Saturday, October 28, 2006

For the kid in you

I'm reading Molly Moon's Hypnotic Time Travel Adventure. I love children's books, and I enjoyed the first two Molly Moon books quite a bit. The first is Molly Moon's Incredible Book of Hypnotism. Molly is raised in an orphanage and ends up finding a book on hypnotism. When she turns out to have a natural talent for it, she ends up thwarting an evil plot. If you love Harry Potter and are looking for something in a similar vein to read before Book 7 comes out, these are very cute, and at around 400 pages each, pretty substantial (though they're grades 4-6, I think, so they go fast). Molly is a likeable heroine, and the other orphanage characters are a nice supporting cast.

A Little Fun

I'm not sure if I've mentioned this series here before, but I just finished Owl's Well That Ends Well by Donna Andrews, and I think some of you might enjoy her series about Meg Langslow. Meg is a blacksmith, but there's not much technical blacksmith stuff in the books. They mostly center on Meg, her actor/professor boyfriend, and her crazy family. The first is Murder With Peacocks, which is a very enjoyable read. The premise is that single Meg is involved in the planning of three separate weddings. Each bride has her own specific quirks. Oh, and there's a murder :) The investigation is entertaining, partly due to the enthusiasm of Meg's father, a doctor, who is just tickled to be in the midst of all the excitement. Occasionally, I'll look around on amazon for new (to me) mystery series, and I found this one based on their recommendations and really enjoyed it. The subsequent books have been fun as well.

My book club is reading The Alchemist, and I just got my copy, so I'll start that soon. I've also decided to start the Darcy mystery series (the first is Pride and Prescience, I think) by Carrie Bebris and the Jane Austen mysteries by Stephanie Barron. I'll post reviews as I finish them.

Friday, October 20, 2006

From Harry Potter to Encyclopedia Brittanica

I haven't posted lately, but that doesn't mean I haven't been reading. I recently finished the latest in the Harry Potter series, The Half Blood Prince. I enjoyed the book quite a bit, but I feel like an idiot for not figuring out who was the Half Blood Prince sooner.

On a slightly more highbrow level, I also just finished The Know-It-All: One Man's Humble Quest to Become the Smartest Person in the World by A.J. Jacobs. It is exactly what the title says it is, a recounting of A.J. Jacobs' quest to read the Encyclopedia Brittanica from A to Z. The book is organized in encyclopedia fashion with alphabetical entries of varying lengths. This makes it a good book to read in spurts, because you always have a convenient stopping point. Jacobs shares with the reader the knowledge he acquires about each topic as he reads it, in particular, the weird and strange facts buried within the Brittanica. It was a surprisingly funny read.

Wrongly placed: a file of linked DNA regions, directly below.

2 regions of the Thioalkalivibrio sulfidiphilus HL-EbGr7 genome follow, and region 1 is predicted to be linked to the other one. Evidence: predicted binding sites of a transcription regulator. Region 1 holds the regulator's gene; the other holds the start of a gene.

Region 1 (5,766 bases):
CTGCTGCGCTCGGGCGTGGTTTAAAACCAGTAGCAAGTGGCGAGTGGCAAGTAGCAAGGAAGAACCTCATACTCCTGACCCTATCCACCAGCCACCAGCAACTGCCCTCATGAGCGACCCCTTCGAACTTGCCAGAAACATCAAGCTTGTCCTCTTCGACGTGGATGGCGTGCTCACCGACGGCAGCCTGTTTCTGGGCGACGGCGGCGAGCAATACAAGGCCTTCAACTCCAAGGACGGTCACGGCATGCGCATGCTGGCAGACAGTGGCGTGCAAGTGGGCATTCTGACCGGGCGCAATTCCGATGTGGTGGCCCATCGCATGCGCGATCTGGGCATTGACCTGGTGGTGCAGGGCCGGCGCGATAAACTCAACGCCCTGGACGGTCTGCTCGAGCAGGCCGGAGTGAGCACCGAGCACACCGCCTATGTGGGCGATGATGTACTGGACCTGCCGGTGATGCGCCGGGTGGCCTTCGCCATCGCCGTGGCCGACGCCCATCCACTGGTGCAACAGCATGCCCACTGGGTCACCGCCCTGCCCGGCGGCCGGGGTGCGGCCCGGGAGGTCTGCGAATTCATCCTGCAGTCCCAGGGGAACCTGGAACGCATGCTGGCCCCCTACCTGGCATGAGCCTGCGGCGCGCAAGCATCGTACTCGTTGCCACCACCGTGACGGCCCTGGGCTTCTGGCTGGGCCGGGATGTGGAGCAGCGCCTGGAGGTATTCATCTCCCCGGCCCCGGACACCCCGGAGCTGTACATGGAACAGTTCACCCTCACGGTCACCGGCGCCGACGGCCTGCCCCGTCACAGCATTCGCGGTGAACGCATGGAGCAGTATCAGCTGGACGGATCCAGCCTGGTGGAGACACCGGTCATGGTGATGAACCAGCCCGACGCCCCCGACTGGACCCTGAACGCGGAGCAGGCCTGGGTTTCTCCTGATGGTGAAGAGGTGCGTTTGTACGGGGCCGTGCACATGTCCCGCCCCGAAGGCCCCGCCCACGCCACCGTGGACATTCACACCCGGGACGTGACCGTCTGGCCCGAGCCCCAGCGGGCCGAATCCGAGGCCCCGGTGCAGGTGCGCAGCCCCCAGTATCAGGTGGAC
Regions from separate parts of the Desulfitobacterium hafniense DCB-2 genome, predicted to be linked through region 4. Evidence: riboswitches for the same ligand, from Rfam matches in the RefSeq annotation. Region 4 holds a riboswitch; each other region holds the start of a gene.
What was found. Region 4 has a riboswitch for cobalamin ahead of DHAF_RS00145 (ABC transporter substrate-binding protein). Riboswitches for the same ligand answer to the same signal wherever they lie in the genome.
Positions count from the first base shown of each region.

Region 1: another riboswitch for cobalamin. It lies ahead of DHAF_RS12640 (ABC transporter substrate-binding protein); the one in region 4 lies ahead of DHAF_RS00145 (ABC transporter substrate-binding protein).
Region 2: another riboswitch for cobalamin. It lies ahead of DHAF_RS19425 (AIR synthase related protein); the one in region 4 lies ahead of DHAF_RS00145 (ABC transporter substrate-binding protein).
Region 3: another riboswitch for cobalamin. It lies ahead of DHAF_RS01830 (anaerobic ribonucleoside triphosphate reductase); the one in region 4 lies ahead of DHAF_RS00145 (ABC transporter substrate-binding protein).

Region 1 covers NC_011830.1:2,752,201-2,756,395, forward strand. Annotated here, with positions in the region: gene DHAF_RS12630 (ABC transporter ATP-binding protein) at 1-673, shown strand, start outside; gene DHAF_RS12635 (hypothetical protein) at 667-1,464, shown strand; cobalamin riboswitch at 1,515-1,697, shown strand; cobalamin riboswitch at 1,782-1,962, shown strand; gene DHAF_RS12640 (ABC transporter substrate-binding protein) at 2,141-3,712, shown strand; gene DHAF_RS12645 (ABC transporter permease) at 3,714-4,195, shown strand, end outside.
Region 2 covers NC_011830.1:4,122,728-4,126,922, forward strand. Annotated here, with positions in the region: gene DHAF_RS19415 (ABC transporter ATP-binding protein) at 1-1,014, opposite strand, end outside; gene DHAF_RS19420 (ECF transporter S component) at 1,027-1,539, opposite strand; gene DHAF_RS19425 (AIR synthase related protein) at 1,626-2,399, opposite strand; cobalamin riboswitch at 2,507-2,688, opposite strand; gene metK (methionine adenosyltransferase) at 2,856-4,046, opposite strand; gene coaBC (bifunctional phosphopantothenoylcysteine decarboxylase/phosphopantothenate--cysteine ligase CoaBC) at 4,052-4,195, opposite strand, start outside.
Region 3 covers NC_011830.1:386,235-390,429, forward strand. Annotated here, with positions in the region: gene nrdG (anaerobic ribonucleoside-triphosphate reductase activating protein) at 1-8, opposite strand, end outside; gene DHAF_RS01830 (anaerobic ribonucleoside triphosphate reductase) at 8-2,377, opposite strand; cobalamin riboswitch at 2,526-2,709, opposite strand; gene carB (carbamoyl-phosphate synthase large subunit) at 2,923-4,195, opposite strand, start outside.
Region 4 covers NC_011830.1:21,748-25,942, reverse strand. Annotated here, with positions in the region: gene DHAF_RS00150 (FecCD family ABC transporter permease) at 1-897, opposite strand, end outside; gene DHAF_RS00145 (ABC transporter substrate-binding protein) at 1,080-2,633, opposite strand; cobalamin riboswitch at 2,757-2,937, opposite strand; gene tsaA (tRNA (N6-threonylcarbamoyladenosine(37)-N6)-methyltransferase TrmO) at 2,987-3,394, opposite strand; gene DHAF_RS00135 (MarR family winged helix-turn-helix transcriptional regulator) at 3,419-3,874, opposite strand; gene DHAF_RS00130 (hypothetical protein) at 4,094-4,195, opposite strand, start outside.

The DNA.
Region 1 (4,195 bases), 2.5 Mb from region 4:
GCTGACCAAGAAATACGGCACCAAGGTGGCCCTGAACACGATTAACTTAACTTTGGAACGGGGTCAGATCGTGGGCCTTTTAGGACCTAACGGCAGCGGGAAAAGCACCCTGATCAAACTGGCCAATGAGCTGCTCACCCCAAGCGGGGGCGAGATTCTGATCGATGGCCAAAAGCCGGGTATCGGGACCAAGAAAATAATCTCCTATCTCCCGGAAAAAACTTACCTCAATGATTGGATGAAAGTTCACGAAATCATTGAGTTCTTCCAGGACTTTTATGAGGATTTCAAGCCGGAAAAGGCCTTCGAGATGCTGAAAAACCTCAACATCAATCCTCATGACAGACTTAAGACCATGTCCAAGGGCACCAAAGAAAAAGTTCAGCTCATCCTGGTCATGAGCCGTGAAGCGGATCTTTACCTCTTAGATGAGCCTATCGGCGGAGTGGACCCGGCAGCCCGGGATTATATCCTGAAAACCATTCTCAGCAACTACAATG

Thursday, October 19, 2006

Book review - An Assembly Such As This

I finished An Assembly Such As This by Pamela Aiden. This is the first in a trilogy that tells the Pride & Prejudice story from Mr. Darcy's point-of-view. I thought this would be really interesting since P&P doesn't give you much insight into how Mr. Darcy goes from completely dismissive of all country society (including Lizzy) to saving her family from ruin and falling in love with her. But as it turns out, I think she gives you all you really need. I enjoyed this book, although it was much too long. This should be one book, not a trilogy. Ms. Aiden isn't a great writer. I would describe this as above-average fanfiction, honestly. Ms. Aiden adds some elements to show Mr. Darcy's character and circumstances. Some of these work, and some are clunky. His conversations with Bingley are interesting, and some of the P&P scenes she shows are cool to see with his thoughts revealed. The clunkiest ones are when he talks to his horse and dog and this whole ridiculous thing where his valet ties his cravat in a new way and this other guy is really jealous, which just seemed stupid. And she went on and on about the dang cravat for like two chapters. The political stuff that's alluded to could have been really interesting, but I don't think it's handled all that well.

Do I recommend this book? Hmmm. Die-hard Jane Austen fans like me may enjoy it despite it's shortcomings. I am interested enough to want to read the other two books. Definitely buy it used, though, or get it from the library. This is not a full-price from B&N book :)

Other Jane Austen related series to check out: Stephanie Barron's Jane Austen mysteries, in which Jane Austen solves mysteries (these sound really fun) and Carrie Bebris's Mr. and Mrs. Darcy mysteries. Both series sound like lots of fun, and maybe the genre change to mystery negates some of the issues I had with the Aiden book.

Ha! See, Holly, I read a new book :)